Bloomberg Anywhere Login


Connecting decision makers to a dynamic network of information, people and ideas, Bloomberg quickly and accurately delivers business and financial information, news and insight around the world.


Financial Products

Enterprise Products


Customer Support

  • Americas

    +1 212 318 2000

  • Europe, Middle East, & Africa

    +44 20 7330 7500

  • Asia Pacific

    +65 6212 1000


Industry Products

Media Services

Follow Us

Gold Rallies on North Korea Nuclear Test: Commodities at Close

Feb. 12 (Bloomberg) -- The Standard & Poor’s GSCI gauge of 24 commodities fell 0.2 percent to 676.47 at 4:38 p.m. Singapore time. The UBS Bloomberg CMCI index of 26 raw materials dropped 0.3 percent to 1,600.817.


West Texas Intermediate oil traded near the highest level in more than a week in New York after the biggest gain since January. U.S. crude stockpiles probably increased last week, a Bloomberg News survey shows. spread between Brent and WTI should come together.”

Crude for March delivery was at $96.94 a barrel, down 9 cents, in electronic trading on the New York Mercantile Exchange at 4:17 p.m. Tokyo time. The volume of all futures traded was 15 percent above the 100-day average. The contract increased $1.31 to $97.03 yesterday, the most since Jan. 2 and the highest closing price since Feb. 1.

Brent for March settlement, which expires tomorrow, fell 5 cents to $118.08 a barrel on the London-based ICE Futures Europe exchange. The more-active April contract slid 7 cents to $117.14 a barrel. The volume of all futures traded was 7 percent below the 100-day average. The European benchmark grade for March was at a premium of $21.14 to WTI futures. The gap narrowed $2.08, the most since Dec. 17, to $21.10 yesterday.


Copper traded near a one-week low as markets in China, the biggest buyer of the metal, are closed this week for the Lunar New Year holiday and data this week may show a contraction in euro-zone economies.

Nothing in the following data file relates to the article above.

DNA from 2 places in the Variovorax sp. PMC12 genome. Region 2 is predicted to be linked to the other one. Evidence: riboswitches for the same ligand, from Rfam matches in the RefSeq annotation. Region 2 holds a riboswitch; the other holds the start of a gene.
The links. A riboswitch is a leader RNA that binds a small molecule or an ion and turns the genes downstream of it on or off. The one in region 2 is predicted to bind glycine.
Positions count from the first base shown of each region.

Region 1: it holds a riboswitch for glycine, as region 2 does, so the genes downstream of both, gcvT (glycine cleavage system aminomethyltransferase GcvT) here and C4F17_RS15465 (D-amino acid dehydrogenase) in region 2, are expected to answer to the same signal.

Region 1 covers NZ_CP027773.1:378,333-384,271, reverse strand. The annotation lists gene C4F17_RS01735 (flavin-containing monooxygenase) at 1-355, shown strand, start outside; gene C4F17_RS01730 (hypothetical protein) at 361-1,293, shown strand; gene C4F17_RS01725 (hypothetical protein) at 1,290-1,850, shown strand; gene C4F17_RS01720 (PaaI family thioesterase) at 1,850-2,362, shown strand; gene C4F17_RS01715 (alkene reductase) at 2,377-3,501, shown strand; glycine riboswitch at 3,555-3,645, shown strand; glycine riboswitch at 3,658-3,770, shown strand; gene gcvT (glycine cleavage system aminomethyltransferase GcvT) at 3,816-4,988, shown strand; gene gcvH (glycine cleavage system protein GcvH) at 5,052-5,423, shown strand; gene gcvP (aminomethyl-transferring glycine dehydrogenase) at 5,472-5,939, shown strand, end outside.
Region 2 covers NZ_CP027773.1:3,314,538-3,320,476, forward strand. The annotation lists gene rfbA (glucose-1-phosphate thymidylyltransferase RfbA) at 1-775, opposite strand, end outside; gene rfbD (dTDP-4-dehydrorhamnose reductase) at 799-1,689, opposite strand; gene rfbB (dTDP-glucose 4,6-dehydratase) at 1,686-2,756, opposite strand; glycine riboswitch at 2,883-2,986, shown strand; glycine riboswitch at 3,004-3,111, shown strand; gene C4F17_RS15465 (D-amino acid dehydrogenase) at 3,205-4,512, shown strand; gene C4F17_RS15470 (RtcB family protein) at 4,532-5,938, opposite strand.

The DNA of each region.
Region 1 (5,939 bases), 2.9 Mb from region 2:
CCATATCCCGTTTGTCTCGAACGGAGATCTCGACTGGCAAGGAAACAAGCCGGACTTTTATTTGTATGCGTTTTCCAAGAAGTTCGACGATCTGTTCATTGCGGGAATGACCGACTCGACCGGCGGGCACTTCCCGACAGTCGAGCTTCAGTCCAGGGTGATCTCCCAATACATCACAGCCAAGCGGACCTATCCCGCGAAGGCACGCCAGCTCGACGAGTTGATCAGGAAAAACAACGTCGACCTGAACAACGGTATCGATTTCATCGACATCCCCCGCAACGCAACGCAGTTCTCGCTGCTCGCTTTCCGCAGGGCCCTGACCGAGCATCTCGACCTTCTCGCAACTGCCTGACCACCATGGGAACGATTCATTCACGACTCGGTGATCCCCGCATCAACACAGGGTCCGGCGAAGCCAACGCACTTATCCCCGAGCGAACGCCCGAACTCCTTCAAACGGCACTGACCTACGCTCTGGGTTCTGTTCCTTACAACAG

The metal for delivery in three months traded little changed at $8,190.50 a metric ton on the London Metal Exchange at 3:00 p.m. in Seoul. The price yesterday fell 1.2 percent, the biggest drop since Dec. 20, touching $8,171, the lowest intra-day level since Jan. 31. Futures for March delivery were also little changed at $3.7195 a pound on the Comex in New York.


Gold rallied from its lowest level in more than a month as North Korea conducted its third nuclear test, spurring demand for a haven. Platinum advanced.

Gold for immediate delivery was little changed at $1,646.40 an ounce at 3:12 p.m. in Singapore after losing as much as 0.3 percent to $1,642.90, the cheapest since Jan. 4. Spot silver was 0.3 percent lower after declining as much as 0.7 percent to $30.735 an ounce, the lowest since Jan. 28.

Spot platinum gained 0.6 percent to $1,698.87 an ounce, while cash palladium was little changed at $759.50 an ounce.


Corn fell for an eighth day, the longest losing streak since March 2010, after the U.S. Department of Agriculture forecast an increase in production.

Corn for March dropped as much as 0.7 percent to $6.975 a bushel, the lowest level since Jan. 11, on the Chicago Board of Trade, and was at $6.9775 at 3:31 p.m. Singapore time. The most-active contract has lost 5.7 percent this month.

Soybeans for May delivery little changed at $14.17 a bushel. The contract lost 4.6 percent in the four days to yesterday. Wheat for March delivery dropped 0.1 percent to $7.4075 a bushel.

Rubber futures in Tokyo recovered from a one-week low as Japan’s currency traded at the weakest level in almost three years, raising the appeal of yen-denominated contracts.

The contract for delivery in July rose 0.2 percent to 331 yen a kilogram ($3,511 a metric ton) on the Tokyo Commodity Exchange at 11:41 a.m. Futures recovered after dropping to 323.4 yen in after-hours trading on Feb. 8, the lowest level since Feb. 4. The most-active contract has gained 9.4 percent this year.

To contact the reporter on this story: Christian Schmollinger in Singapore at

To contact the editor responsible for this story: Alexander Kwiatkowski at

Please upgrade your Browser

Your browser is out-of-date. Please download one of these excellent browsers:

Chrome, Firefox, Safari, Opera or Internet Explorer.